MONROVIA, Montserrado – One week since the assault of a Bush Chicken reporter, Zeze Ballah, by an officer of the Liberia National Police, an investigation ordered by Inspector General Patrick Sudue is yet to be concluded.
Ballah was covering a protest at the St. Moses Funeral Parlor on November 10 where family members had gathered to demand the release of three young men who were hired by the owner of the funeral home, Moses Owusu, to work on his goldmine.
Owusu has maintained that the men drowned in the St. Paul River, after the canoe transporting them capsized. However, the families have rejected the claim, suspecting that the men are still alive and held against their will. Their protest was meant to draw more attention to the situation and demand the release of their children.
In a video trending on social media, a regional commander in Montserrado, Joshua During, can be seen physically assaulting The Bush Chicken’s reporter, who was recording a video of the protest. The journalist noted that his equipment, including cameras and accessories worth over US$700, were confiscated by the police officer.
Immediately after the incident, The Bush Chicken filed an official complaint to the Liberia National Police and issued a copy to the Press Union of Liberia. The union condemned the action of During and immediately accompanied Ballah to the police’s Professional Standards Division, where he was requested to make a formal statement.
In a statement, the Press Union described Ballah’s treatment as inhumane, disturbing, and unacceptable. The union said it believes that the action of the police was intended to prevent the media from covering the protest at the funeral home. It called on senior police administrators to take appropriate actions against the perpetrator of the violence.
Meanwhile, Inspector General Sudue and his deputy for operations, Melvin Sackor, have condemned the situation and called for an immediate investigation.
However, on Tuesday, police spokesperson Moses Carter told The Bush Chicken that the investigation into the complaint had not yet concluded.
“As soon as the Standards Division is through with the investigation and submits the findings, we will inform you, the press,” Carter said.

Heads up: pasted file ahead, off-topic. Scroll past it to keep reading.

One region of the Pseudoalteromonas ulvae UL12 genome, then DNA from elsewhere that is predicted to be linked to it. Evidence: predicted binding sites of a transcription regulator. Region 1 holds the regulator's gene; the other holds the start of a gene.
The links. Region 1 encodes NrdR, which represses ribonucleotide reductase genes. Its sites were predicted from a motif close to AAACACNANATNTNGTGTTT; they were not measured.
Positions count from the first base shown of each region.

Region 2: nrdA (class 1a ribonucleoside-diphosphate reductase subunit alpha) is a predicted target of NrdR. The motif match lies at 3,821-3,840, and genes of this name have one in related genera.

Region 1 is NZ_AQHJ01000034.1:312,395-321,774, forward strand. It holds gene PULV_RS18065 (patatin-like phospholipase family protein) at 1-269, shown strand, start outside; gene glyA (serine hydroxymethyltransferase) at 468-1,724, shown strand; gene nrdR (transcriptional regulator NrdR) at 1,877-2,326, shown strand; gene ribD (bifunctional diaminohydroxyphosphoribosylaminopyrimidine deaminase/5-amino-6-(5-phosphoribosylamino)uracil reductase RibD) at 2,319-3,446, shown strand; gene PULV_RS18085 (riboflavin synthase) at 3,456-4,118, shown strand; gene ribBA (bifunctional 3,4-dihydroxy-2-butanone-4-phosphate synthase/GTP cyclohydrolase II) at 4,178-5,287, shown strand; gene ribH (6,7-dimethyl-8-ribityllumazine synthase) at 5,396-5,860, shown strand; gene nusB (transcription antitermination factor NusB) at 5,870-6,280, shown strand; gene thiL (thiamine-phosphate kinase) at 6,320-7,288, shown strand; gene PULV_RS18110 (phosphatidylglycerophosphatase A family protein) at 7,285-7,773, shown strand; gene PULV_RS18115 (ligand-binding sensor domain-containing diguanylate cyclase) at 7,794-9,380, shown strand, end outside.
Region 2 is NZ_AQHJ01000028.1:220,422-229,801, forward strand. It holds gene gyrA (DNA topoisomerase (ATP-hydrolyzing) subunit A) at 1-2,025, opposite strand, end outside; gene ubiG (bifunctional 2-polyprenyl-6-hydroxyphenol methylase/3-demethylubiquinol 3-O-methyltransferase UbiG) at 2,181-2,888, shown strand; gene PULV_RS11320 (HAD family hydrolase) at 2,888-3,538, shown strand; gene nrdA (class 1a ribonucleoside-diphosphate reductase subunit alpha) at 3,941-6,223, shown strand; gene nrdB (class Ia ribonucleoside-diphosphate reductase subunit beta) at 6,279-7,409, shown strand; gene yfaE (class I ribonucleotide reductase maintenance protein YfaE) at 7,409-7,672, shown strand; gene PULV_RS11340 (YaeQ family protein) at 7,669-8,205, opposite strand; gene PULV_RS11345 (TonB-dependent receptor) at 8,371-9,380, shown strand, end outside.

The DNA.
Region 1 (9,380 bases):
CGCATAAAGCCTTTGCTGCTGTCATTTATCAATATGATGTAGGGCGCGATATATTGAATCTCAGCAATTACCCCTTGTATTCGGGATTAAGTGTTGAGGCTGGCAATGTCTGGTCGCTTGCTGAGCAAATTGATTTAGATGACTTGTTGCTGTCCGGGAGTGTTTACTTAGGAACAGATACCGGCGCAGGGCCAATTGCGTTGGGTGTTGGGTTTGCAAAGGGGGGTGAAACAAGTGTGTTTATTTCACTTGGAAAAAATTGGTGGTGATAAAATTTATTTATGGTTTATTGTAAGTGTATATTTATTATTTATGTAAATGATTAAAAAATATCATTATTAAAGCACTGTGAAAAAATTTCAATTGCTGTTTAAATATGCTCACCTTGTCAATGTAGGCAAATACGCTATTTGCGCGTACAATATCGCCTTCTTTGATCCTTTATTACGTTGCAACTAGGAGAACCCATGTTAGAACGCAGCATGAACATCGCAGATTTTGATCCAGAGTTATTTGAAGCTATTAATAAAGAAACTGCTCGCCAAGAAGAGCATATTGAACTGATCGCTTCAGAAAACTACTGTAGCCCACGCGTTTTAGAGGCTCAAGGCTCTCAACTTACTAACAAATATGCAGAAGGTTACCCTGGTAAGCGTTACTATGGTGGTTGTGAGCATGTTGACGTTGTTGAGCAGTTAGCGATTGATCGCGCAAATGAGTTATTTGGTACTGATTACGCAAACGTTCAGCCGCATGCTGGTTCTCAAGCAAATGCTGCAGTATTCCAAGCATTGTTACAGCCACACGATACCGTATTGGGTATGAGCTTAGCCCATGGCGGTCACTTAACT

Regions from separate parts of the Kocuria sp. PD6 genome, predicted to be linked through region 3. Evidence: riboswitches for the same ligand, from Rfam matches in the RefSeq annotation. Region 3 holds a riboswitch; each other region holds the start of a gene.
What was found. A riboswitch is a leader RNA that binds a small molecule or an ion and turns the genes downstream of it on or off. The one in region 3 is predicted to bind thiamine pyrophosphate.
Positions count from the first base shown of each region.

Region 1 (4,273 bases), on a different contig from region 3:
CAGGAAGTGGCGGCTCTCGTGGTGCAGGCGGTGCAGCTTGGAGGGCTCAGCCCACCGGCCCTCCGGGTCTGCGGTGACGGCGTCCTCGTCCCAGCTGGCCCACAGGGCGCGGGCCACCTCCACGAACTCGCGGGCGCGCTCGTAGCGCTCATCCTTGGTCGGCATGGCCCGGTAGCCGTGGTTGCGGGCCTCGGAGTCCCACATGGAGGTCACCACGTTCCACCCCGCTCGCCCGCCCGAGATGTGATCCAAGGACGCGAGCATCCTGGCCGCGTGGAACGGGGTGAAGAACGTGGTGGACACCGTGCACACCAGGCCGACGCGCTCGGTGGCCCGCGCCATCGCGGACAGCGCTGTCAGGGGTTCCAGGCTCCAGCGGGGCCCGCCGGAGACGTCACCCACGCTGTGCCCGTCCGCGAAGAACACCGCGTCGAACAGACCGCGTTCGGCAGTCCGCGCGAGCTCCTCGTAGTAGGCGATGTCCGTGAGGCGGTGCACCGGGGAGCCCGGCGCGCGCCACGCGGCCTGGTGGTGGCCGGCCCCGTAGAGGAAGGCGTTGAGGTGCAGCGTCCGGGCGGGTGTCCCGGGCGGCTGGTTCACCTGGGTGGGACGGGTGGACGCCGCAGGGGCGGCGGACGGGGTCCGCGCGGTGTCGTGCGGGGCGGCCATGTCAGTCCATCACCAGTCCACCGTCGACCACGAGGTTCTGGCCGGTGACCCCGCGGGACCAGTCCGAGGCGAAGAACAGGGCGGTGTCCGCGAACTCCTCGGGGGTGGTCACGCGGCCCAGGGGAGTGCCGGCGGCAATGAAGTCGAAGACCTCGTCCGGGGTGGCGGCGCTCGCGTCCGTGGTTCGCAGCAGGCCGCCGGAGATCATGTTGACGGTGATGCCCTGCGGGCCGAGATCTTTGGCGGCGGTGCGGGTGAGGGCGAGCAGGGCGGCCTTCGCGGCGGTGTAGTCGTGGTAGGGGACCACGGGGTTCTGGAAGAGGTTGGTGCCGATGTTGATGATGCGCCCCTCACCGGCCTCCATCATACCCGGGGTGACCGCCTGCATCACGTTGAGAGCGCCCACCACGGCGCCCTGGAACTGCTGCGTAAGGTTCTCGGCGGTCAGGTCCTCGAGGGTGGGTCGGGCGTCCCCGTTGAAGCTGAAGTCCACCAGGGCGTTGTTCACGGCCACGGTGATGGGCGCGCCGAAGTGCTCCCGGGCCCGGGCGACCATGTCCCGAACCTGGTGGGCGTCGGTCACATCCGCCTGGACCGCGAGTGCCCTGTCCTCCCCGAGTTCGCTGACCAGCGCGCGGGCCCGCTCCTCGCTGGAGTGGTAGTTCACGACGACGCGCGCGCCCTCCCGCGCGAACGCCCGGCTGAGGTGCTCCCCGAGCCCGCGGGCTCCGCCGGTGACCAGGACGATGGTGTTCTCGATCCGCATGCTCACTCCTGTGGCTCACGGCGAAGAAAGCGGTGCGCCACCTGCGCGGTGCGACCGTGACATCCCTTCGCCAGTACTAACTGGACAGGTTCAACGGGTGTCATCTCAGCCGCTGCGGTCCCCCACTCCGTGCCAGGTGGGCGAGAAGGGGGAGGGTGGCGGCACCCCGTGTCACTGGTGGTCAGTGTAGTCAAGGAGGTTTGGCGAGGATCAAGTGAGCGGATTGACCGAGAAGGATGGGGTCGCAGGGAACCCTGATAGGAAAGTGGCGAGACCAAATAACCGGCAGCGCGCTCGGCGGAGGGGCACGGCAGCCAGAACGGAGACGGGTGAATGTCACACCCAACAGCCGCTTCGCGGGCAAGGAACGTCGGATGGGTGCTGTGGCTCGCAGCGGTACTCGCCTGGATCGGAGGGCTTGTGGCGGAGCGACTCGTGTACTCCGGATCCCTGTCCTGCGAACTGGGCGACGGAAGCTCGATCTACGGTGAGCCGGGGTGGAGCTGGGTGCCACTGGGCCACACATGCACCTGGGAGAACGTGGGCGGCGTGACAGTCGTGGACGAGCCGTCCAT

Meanwhile, the Liberia Association of Rights Activists, a U.S.-based organization has filed a complaint to Human Rights Watch against the police officer for his assault against the journalist.
The group noted in the official complaint that the recent situation is not the only instance of violence against journalists in the country.
“On February 15, 2020, Journalist Zenu Miller lost his life after being severely flogged by officers of the Executive Protection Service (EPS),” it said.
“In May of 2020, there were 8 separate incidents of abuses against journalists in Liberia by the Liberian National Police and other institutions.”
For covering the same protest at the funeral home, the Press Union also issued a statement on Monday noting that there had been death threats issued against another journalist working for Spoon FM and Spoon TV, Gloria Tamba.
According to the union, a complaint from the Spoon FM and Spoon TV’s management states that two men had warned her on separate occasions to abandon her continued report of the story or regret her action. It said the management also complained about two strange men in search of her in her community.
“She has been advised by neighbors not to go at her home. She hasn’t been going to work for over three weeks based on the sustained threats from these unknown men,” the Press Union quoted Tamba’s managers.
The union has expressed deep concern for the safety of Tamba and other reporters in the country and called on the police to ensure safety for journalists.
Featured photo is a snapshot from a Joy TV video